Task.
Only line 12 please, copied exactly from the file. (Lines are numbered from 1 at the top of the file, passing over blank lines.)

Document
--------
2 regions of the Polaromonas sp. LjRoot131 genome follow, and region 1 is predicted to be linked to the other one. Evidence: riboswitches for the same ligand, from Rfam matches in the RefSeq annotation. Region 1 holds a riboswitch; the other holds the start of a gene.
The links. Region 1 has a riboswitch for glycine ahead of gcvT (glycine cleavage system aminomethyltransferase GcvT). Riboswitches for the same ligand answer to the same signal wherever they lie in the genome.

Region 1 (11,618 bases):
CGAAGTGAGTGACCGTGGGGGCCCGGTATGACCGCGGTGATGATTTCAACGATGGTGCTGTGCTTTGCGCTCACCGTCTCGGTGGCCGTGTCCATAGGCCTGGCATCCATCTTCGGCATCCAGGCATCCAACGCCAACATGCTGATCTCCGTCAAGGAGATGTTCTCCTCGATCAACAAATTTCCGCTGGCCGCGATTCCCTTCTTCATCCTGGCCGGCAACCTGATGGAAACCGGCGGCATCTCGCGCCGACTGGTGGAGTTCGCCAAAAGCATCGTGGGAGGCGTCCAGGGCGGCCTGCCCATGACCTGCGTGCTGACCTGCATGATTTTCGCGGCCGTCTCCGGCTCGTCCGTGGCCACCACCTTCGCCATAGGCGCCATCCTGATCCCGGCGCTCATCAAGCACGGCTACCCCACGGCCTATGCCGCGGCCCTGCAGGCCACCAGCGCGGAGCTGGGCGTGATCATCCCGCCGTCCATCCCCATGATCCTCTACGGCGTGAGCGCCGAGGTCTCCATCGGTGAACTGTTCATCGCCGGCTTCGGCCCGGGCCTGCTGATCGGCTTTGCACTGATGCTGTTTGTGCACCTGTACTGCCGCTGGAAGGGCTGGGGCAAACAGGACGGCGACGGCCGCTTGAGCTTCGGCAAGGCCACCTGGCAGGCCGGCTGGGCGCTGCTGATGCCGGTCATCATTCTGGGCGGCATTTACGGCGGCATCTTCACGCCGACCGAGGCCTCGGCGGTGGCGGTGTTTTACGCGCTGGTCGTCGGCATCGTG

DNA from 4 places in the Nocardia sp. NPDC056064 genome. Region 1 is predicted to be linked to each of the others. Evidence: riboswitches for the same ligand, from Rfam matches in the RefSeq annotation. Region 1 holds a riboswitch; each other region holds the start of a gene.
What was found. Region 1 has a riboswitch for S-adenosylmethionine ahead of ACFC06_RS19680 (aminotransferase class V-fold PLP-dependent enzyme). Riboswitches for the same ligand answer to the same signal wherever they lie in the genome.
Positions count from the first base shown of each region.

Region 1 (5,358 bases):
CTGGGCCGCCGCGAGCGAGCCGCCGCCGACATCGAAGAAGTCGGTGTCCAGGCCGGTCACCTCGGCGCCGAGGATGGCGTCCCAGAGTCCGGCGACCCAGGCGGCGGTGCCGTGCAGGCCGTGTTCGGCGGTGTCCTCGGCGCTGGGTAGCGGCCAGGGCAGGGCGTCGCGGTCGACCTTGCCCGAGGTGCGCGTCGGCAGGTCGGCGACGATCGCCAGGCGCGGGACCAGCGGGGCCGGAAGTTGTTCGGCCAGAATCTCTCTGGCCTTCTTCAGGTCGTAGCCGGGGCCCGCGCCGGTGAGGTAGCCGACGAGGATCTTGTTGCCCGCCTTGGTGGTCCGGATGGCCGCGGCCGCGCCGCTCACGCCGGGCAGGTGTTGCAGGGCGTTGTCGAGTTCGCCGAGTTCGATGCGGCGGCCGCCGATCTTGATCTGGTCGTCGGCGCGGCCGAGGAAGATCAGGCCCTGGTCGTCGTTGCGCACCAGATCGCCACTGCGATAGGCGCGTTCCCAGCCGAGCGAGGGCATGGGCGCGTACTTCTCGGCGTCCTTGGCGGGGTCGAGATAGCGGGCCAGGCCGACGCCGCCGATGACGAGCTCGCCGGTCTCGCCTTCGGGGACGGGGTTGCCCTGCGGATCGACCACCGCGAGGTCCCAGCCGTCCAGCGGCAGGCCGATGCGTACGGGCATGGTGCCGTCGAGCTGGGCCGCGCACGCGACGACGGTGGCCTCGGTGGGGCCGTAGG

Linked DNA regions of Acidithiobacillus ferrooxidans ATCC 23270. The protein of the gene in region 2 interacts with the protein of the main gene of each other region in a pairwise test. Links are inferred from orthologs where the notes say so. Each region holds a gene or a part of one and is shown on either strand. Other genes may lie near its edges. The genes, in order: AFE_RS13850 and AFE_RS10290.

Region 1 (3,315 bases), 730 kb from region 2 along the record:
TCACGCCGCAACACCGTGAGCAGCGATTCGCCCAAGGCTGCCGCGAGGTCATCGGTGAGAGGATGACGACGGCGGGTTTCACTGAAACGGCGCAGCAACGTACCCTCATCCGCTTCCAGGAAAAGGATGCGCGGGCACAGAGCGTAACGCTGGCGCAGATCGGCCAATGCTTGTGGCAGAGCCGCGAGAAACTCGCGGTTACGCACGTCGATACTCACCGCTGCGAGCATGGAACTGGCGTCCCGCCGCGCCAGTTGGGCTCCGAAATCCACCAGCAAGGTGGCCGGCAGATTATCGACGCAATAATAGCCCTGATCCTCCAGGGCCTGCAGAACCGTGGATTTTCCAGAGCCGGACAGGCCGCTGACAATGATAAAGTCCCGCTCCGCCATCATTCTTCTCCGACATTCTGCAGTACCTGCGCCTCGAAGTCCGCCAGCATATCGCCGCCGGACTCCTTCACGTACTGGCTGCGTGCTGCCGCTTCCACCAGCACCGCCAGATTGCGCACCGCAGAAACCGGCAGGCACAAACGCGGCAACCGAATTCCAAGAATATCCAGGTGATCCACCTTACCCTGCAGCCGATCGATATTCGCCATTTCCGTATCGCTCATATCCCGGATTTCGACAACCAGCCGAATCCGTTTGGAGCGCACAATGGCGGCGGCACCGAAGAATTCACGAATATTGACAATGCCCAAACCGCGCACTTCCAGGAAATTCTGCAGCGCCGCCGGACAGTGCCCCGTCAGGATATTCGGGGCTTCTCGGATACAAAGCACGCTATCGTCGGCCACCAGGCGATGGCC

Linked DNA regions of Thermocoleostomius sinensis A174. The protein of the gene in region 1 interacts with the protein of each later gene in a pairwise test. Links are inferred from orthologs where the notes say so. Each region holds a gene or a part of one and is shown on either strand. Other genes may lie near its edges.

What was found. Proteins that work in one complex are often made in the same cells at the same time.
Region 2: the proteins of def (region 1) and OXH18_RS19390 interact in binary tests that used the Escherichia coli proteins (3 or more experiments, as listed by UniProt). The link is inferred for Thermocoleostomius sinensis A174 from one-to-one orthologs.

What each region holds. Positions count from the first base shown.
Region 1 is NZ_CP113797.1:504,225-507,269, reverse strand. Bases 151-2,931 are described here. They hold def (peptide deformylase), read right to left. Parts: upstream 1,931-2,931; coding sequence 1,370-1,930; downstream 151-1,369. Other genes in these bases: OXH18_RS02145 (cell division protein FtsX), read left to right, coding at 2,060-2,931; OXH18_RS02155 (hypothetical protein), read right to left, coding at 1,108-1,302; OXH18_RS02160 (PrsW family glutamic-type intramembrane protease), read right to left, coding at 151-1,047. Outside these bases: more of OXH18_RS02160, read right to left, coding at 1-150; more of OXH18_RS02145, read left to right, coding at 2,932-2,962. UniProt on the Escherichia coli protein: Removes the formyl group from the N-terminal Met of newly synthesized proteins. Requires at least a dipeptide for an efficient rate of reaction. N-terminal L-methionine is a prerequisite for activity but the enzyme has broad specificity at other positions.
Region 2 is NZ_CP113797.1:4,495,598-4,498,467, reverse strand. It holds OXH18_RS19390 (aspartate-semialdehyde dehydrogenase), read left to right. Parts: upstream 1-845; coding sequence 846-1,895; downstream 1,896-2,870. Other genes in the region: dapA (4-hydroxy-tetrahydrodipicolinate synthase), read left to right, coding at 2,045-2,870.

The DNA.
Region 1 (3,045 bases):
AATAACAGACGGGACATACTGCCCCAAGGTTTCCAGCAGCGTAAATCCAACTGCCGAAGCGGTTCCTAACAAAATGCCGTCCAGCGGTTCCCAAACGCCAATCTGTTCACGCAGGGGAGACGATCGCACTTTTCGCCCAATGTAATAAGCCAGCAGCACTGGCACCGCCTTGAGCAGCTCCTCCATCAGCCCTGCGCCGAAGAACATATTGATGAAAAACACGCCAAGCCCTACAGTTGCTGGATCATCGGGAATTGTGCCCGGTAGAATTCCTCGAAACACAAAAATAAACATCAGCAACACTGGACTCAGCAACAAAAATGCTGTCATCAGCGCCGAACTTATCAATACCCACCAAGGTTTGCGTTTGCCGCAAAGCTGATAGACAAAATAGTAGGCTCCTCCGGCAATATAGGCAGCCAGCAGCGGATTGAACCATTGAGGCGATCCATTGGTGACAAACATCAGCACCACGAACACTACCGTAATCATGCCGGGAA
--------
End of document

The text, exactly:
TCACGCCGCAACACCGTGAGCAGCGATTCGCCCAAGGCTGCCGCGAGGTCATCGGTGAGAGGATGACGACGGCGGGTTTCACTGAAACGGCGCAGCAACGTACCCTCATCCGCTTCCAGGAAAAGGATGCGCGGGCACAGAGCGTAACGCTGGCGCAGATCGGCCAATGCTTGTGGCAGAGCCGCGAGAAACTCGCGGTTACGCACGTCGATACTCACCGCTGCGAGCATGGAACTGGCGTCCCGCCGCGCCAGTTGGGCTCCGAAATCCACCAGCAAGGTGGCCGGCAGATTATCGACGCAATAATAGCCCTGATCCTCCAGGGCCTGCAGAACCGTGGATTTTCCAGAGCCGGACAGGCCGCTGACAATGATAAAGTCCCGCTCCGCCATCATTCTTCTCCGACATTCTGCAGTACCTGCGCCTCGAAGTCCGCCAGCATATCGCCGCCGGACTCCTTCACGTACTGGCTGCGTGCTGCCGCTTCCACCAGCACCGCCAGATTGCGCACCGCAGAAACCGGCAGGCACAAACGCGGCAACCGAATTCCAAGAATATCCAGGTGATCCACCTTACCCTGCAGCCGATCGATATTCGCCATTTCCGTATCGCTCATATCCCGGATTTCGACAACCAGCCGAATCCGTTTGGAGCGCACAATGGCGGCGGCACCGAAGAATTCACGAATATTGACAATGCCCAAACCGCGCACTTCCAGGAAATTCTGCAGCGCCGCCGGACAGTGCCCCGTCAGGATATTCGGGGCTTCTCGGATACAAAGCACGCTATCGTCGGCCACCAGGCGATGGCC